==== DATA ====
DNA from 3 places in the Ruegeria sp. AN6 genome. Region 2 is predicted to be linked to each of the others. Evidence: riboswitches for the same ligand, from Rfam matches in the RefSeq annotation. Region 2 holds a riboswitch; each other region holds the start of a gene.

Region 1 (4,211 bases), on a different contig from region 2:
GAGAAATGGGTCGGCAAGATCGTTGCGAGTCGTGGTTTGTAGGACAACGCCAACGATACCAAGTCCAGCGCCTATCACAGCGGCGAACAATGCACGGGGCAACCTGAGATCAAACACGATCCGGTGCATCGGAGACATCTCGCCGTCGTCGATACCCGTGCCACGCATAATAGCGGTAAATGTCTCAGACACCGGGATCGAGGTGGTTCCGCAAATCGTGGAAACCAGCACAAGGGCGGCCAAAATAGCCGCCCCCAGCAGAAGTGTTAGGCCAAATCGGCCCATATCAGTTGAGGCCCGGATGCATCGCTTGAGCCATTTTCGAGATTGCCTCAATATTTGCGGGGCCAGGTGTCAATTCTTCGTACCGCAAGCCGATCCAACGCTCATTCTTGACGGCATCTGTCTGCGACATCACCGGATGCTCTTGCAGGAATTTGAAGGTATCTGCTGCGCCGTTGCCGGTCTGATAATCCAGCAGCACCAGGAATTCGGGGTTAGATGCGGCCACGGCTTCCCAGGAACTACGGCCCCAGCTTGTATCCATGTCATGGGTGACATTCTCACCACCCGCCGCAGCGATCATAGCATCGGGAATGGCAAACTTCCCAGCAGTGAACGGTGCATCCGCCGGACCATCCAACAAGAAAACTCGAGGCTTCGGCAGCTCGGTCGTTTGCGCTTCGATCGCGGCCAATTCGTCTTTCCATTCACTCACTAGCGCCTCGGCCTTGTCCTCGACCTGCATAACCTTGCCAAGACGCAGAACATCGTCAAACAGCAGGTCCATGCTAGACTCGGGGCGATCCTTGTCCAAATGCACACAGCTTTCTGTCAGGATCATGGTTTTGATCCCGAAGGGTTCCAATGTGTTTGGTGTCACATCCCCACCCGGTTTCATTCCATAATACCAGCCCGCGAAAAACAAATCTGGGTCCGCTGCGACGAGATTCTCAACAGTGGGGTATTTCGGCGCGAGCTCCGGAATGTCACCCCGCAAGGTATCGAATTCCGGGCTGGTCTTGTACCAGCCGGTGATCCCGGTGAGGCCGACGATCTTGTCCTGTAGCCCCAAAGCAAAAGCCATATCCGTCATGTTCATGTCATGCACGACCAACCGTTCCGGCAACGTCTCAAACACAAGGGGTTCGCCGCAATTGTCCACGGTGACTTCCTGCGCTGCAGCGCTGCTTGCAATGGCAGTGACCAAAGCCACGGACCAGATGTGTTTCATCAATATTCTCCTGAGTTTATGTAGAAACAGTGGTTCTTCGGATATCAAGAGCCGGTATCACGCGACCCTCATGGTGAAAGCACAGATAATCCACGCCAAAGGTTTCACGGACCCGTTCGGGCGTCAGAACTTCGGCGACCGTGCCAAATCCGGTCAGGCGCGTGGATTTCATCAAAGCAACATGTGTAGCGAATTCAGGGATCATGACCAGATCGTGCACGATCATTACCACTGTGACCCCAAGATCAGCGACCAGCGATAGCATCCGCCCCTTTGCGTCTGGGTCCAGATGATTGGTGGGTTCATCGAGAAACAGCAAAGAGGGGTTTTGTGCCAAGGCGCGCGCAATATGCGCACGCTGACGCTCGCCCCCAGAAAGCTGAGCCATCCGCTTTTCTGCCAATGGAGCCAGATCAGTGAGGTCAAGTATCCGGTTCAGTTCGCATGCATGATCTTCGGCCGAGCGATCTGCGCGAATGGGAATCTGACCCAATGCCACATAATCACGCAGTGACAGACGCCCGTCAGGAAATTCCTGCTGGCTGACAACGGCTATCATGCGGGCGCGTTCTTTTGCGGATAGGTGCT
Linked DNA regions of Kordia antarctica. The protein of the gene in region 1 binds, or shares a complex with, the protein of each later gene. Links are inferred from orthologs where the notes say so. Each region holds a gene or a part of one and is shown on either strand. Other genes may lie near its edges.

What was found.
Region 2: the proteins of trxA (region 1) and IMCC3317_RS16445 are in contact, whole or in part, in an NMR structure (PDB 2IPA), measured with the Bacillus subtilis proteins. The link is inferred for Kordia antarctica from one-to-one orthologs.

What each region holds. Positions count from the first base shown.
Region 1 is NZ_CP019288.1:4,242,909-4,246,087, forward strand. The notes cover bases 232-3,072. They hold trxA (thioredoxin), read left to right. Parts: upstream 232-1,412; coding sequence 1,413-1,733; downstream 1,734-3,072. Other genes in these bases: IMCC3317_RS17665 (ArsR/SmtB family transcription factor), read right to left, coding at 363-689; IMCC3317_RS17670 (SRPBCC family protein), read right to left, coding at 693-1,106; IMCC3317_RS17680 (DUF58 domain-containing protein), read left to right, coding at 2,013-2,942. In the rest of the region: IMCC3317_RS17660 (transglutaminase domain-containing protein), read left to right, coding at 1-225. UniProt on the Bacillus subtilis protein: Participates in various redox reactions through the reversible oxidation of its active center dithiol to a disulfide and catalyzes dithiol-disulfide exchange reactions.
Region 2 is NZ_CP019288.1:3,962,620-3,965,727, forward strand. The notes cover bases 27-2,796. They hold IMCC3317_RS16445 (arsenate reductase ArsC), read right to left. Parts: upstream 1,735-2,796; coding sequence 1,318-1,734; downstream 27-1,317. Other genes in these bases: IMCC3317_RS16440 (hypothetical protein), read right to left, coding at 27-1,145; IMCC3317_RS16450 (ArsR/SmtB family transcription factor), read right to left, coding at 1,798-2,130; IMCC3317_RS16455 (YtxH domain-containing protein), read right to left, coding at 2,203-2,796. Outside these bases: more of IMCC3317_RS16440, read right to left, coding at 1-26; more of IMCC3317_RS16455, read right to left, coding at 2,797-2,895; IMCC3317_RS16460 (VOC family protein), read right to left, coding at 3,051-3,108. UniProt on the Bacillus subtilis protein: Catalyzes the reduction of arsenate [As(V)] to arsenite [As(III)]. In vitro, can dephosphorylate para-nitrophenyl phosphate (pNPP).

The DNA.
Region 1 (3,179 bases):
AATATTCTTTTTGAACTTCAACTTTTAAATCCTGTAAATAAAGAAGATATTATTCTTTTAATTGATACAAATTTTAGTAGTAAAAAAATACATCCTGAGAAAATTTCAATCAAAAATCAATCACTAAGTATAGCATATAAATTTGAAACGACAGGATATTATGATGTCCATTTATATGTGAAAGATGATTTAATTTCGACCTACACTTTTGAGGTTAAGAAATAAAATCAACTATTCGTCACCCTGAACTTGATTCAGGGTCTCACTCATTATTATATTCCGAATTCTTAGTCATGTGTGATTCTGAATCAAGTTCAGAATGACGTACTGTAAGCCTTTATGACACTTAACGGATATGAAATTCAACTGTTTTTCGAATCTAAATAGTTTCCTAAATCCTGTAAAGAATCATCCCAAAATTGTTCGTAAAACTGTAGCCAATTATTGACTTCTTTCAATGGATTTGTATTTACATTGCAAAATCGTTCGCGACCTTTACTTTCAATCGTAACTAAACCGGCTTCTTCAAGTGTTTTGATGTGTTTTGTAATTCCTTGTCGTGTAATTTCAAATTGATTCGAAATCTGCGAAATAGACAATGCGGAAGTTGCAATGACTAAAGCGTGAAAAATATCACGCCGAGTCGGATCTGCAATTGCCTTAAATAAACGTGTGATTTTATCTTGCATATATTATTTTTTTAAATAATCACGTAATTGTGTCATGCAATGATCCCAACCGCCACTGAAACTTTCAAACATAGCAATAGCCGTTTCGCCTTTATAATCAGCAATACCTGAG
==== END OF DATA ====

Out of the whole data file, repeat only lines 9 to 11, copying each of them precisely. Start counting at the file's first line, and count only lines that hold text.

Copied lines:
Region 2 is NZ_CP019288.1:3,962,620-3,965,727, forward strand. The notes cover bases 27-2,796. They hold IMCC3317_RS16445 (arsenate reductase ArsC), read right to left. Parts: upstream 1,735-2,796; coding sequence 1,318-1,734; downstream 27-1,317. Other genes in these bases: IMCC3317_RS16440 (hypothetical protein), read right to left, coding at 27-1,145; IMCC3317_RS16450 (ArsR/SmtB family transcription factor), read right to left, coding at 1,798-2,130; IMCC3317_RS16455 (YtxH domain-containing protein), read right to left, coding at 2,203-2,796. Outside these bases: more of IMCC3317_RS16440, read right to left, coding at 1-26; more of IMCC3317_RS16455, read right to left, coding at 2,797-2,895; IMCC3317_RS16460 (VOC family protein), read right to left, coding at 3,051-3,108. UniProt on the Bacillus subtilis protein: Catalyzes the reduction of arsenate [As(V)] to arsenite [As(III)]. In vitro, can dephosphorylate para-nitrophenyl phosphate (pNPP).

The DNA.
Region 1 (3,179 bases):